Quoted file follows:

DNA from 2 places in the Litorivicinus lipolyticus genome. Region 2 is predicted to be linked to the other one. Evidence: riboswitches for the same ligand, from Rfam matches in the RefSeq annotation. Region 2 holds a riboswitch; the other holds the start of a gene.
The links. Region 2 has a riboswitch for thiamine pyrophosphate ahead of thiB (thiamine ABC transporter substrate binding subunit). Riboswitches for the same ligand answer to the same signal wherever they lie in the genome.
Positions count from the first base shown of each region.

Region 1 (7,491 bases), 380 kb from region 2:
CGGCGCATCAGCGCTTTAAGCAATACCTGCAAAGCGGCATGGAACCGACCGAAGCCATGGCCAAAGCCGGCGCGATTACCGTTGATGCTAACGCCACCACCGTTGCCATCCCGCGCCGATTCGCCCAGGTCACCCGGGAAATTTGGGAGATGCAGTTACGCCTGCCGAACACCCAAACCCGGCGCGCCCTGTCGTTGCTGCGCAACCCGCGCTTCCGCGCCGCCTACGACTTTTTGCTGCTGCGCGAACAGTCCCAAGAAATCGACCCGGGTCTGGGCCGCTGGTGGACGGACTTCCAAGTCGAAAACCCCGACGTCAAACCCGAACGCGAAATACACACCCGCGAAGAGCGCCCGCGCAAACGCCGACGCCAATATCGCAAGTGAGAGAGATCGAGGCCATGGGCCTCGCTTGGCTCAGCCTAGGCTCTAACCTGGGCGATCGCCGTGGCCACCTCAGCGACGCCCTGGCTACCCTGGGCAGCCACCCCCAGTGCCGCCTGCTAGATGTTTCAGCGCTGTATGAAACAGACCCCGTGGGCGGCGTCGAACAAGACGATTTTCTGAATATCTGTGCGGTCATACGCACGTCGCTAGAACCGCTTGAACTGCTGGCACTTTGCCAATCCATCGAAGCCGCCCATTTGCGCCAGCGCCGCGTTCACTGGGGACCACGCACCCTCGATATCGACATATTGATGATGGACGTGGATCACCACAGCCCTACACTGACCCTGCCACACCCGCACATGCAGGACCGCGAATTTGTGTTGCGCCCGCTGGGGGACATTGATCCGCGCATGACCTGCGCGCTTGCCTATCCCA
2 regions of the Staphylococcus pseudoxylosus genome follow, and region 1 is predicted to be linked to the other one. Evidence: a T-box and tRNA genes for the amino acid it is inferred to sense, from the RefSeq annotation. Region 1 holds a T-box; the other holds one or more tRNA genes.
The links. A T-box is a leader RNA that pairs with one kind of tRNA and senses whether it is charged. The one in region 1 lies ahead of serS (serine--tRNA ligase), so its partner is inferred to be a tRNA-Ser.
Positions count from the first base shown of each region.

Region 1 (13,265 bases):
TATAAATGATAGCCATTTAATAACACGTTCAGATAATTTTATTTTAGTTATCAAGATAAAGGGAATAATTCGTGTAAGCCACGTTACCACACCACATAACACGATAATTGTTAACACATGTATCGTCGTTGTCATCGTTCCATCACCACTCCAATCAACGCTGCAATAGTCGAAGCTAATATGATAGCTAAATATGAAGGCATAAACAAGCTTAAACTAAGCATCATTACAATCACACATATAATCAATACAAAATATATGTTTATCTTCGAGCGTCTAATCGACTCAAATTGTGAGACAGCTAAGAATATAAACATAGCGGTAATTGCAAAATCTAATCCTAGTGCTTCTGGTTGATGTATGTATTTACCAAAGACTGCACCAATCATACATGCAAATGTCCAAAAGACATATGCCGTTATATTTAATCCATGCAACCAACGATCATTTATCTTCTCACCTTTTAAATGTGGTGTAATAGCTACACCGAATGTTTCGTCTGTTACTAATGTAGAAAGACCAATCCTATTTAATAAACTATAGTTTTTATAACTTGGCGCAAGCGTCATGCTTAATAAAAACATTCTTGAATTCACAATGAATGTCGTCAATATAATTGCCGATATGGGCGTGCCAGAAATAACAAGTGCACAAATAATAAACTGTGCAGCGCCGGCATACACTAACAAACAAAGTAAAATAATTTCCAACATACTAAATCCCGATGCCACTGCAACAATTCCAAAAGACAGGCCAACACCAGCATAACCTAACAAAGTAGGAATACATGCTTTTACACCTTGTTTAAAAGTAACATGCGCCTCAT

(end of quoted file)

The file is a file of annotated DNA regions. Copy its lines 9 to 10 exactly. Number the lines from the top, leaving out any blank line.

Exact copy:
Region 1 (13,265 bases):
TATAAATGATAGCCATTTAATAACACGTTCAGATAATTTTATTTTAGTTATCAAGATAAAGGGAATAATTCGTGTAAGCCACGTTACCACACCACATAACACGATAATTGTTAACACATGTATCGTCGTTGTCATCGTTCCATCACCACTCCAATCAACGCTGCAATAGTCGAAGCTAATATGATAGCTAAATATGAAGGCATAAACAAGCTTAAACTAAGCATCATTACAATCACACATATAATCAATACAAAATATATGTTTATCTTCGAGCGTCTAATCGACTCAAATTGTGAGACAGCTAAGAATATAAACATAGCGGTAATTGCAAAATCTAATCCTAGTGCTTCTGGTTGATGTATGTATTTACCAAAGACTGCACCAATCATACATGCAAATGTCCAAAAGACATATGCCGTTATATTTAATCCATGCAACCAACGATCATTTATCTTCTCACCTTTTAAATGTGGTGTAATAGCTACACCGAATGTTTCGTCTGTTACTAATGTAGAAAGACCAATCCTATTTAATAAACTATAGTTTTTATAACTTGGCGCAAGCGTCATGCTTAATAAAAACATTCTTGAATTCACAATGAATGTCGTCAATATAATTGCCGATATGGGCGTGCCAGAAATAACAAGTGCACAAATAATAAACTGTGCAGCGCCGGCATACACTAACAAACAAAGTAAAATAATTTCCAACATACTAAATCCCGATGCCACTGCAACAATTCCAAAAGACAGGCCAACACCAGCATAACCTAACAAAGTAGGAATACATGCTTTTACACCTTGTTTAAAAGTAACATGCGCCTCAT